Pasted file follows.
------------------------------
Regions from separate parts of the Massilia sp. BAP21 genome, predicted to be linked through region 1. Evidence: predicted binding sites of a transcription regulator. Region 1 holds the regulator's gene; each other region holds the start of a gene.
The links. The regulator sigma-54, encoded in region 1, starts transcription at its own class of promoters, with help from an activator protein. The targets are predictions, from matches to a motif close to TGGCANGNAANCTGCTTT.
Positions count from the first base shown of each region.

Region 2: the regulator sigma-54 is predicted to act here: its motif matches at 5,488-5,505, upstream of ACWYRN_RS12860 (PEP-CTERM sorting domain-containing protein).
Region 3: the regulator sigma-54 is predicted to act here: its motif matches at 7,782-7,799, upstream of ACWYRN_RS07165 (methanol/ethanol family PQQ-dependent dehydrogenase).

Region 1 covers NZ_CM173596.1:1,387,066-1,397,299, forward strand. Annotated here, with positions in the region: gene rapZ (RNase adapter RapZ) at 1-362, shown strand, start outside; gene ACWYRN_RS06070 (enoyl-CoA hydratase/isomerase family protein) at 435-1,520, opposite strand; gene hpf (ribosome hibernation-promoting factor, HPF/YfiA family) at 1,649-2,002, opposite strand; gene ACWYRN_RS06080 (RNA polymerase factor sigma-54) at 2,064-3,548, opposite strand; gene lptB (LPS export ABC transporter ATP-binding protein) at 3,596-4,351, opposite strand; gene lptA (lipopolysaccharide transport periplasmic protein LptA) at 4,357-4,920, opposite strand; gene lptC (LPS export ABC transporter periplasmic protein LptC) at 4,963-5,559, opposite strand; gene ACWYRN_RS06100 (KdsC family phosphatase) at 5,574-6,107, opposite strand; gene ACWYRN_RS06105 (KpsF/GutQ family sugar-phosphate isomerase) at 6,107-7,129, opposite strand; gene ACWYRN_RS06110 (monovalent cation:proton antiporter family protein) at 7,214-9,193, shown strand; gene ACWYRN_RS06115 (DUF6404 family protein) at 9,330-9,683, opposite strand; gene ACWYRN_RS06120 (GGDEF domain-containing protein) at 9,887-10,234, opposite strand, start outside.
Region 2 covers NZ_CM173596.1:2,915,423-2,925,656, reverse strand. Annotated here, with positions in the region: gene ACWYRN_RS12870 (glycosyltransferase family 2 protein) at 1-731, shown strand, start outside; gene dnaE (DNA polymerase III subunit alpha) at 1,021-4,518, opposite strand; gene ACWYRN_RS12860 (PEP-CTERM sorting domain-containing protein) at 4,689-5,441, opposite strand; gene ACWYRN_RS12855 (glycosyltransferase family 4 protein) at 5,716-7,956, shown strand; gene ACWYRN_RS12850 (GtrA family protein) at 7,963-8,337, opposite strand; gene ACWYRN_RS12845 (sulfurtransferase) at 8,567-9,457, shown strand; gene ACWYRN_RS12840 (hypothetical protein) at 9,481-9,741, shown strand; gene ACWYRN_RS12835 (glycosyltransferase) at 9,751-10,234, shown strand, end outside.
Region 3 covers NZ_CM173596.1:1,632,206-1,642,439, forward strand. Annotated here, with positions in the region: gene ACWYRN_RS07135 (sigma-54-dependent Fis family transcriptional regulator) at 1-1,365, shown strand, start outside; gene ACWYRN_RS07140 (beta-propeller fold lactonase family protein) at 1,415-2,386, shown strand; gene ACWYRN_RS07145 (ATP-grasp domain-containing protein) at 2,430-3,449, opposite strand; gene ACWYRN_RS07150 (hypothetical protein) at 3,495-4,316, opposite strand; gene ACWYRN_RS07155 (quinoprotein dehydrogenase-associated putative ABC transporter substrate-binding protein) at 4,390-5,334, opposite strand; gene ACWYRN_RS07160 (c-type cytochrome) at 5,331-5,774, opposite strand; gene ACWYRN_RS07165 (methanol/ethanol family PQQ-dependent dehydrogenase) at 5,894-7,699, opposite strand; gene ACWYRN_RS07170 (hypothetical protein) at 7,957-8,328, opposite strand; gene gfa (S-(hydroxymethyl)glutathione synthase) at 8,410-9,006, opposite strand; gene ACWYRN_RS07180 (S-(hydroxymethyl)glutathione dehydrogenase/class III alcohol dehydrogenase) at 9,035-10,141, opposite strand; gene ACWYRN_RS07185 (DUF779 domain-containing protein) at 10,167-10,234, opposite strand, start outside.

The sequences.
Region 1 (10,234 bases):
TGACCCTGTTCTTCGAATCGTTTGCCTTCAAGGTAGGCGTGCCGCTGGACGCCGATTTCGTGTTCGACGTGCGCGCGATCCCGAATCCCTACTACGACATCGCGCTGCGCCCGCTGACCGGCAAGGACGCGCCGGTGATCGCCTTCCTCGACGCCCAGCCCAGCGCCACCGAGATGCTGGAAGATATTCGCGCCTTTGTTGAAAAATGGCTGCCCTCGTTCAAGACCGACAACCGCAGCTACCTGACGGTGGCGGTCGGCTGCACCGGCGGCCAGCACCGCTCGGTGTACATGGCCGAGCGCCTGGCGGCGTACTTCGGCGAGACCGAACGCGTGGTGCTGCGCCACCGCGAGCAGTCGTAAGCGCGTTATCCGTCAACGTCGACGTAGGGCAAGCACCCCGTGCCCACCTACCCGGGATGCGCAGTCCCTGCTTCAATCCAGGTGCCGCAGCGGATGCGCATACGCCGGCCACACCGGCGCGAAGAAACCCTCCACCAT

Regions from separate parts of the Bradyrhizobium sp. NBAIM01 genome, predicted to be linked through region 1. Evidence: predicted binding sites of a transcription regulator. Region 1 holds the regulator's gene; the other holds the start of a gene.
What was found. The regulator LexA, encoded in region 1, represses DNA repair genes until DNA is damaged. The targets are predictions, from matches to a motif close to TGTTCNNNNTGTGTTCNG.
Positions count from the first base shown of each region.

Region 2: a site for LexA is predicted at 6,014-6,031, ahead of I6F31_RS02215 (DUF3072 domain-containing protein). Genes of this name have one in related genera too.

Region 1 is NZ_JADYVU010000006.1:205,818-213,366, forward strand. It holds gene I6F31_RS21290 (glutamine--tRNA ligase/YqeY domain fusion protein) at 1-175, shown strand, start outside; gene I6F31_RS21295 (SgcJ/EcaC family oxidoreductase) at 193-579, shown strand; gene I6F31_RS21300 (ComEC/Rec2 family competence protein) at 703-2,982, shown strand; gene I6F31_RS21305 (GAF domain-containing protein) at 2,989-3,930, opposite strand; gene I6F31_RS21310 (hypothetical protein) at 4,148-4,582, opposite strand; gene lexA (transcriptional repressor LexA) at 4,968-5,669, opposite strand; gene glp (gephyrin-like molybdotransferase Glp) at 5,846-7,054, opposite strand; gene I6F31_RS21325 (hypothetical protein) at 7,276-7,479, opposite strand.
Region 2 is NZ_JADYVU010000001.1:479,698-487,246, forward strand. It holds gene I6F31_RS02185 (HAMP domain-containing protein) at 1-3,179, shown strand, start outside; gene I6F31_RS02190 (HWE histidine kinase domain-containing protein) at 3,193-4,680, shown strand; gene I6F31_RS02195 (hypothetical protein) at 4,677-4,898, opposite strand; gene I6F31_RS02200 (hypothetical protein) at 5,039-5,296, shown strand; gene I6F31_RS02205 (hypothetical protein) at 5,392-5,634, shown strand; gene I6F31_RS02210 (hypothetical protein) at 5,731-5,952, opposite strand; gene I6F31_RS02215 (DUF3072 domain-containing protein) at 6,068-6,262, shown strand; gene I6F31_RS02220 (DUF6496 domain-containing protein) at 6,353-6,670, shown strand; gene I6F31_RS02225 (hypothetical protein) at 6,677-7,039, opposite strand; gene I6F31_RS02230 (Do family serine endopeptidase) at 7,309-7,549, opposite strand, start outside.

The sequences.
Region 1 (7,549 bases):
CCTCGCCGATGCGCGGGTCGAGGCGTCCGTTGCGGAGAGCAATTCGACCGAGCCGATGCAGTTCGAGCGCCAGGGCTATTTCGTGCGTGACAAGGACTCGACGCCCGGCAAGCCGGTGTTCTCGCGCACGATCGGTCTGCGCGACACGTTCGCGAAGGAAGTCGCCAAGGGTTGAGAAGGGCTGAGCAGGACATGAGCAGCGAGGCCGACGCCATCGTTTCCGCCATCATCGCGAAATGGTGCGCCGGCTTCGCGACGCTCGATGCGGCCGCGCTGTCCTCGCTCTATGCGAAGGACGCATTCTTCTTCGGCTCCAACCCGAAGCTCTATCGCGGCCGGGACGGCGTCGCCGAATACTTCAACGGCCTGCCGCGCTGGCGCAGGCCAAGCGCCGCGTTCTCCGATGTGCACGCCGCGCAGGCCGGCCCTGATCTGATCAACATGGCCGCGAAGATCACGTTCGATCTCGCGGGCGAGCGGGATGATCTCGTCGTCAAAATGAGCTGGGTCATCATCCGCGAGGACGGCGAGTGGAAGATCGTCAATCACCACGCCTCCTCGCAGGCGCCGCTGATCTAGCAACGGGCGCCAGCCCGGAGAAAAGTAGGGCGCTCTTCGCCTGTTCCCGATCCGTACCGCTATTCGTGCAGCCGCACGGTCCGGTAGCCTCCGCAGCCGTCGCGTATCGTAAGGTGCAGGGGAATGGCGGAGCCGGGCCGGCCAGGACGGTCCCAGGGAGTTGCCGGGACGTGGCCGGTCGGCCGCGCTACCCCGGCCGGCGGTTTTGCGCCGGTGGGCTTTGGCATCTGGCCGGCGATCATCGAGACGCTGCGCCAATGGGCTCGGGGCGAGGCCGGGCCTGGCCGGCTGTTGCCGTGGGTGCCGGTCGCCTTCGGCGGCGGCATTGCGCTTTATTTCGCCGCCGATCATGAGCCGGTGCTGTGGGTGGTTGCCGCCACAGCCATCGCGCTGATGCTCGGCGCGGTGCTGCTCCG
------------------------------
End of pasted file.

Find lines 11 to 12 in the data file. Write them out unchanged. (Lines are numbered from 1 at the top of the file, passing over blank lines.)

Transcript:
TGACCCTGTTCTTCGAATCGTTTGCCTTCAAGGTAGGCGTGCCGCTGGACGCCGATTTCGTGTTCGACGTGCGCGCGATCCCGAATCCCTACTACGACATCGCGCTGCGCCCGCTGACCGGCAAGGACGCGCCGGTGATCGCCTTCCTCGACGCCCAGCCCAGCGCCACCGAGATGCTGGAAGATATTCGCGCCTTTGTTGAAAAATGGCTGCCCTCGTTCAAGACCGACAACCGCAGCTACCTGACGGTGGCGGTCGGCTGCACCGGCGGCCAGCACCGCTCGGTGTACATGGCCGAGCGCCTGGCGGCGTACTTCGGCGAGACCGAACGCGTGGTGCTGCGCCACCGCGAGCAGTCGTAAGCGCGTTATCCGTCAACGTCGACGTAGGGCAAGCACCCCGTGCCCACCTACCCGGGATGCGCAGTCCCTGCTTCAATCCAGGTGCCGCAGCGGATGCGCATACGCCGGCCACACCGGCGCGAAGAAACCCTCCACCAT

Regions from separate parts of the Bradyrhizobium sp. NBAIM01 genome, predicted to be linked through region 1. Evidence: predicted binding sites of a transcription regulator. Region 1 holds the regulator's gene; the other holds the start of a gene.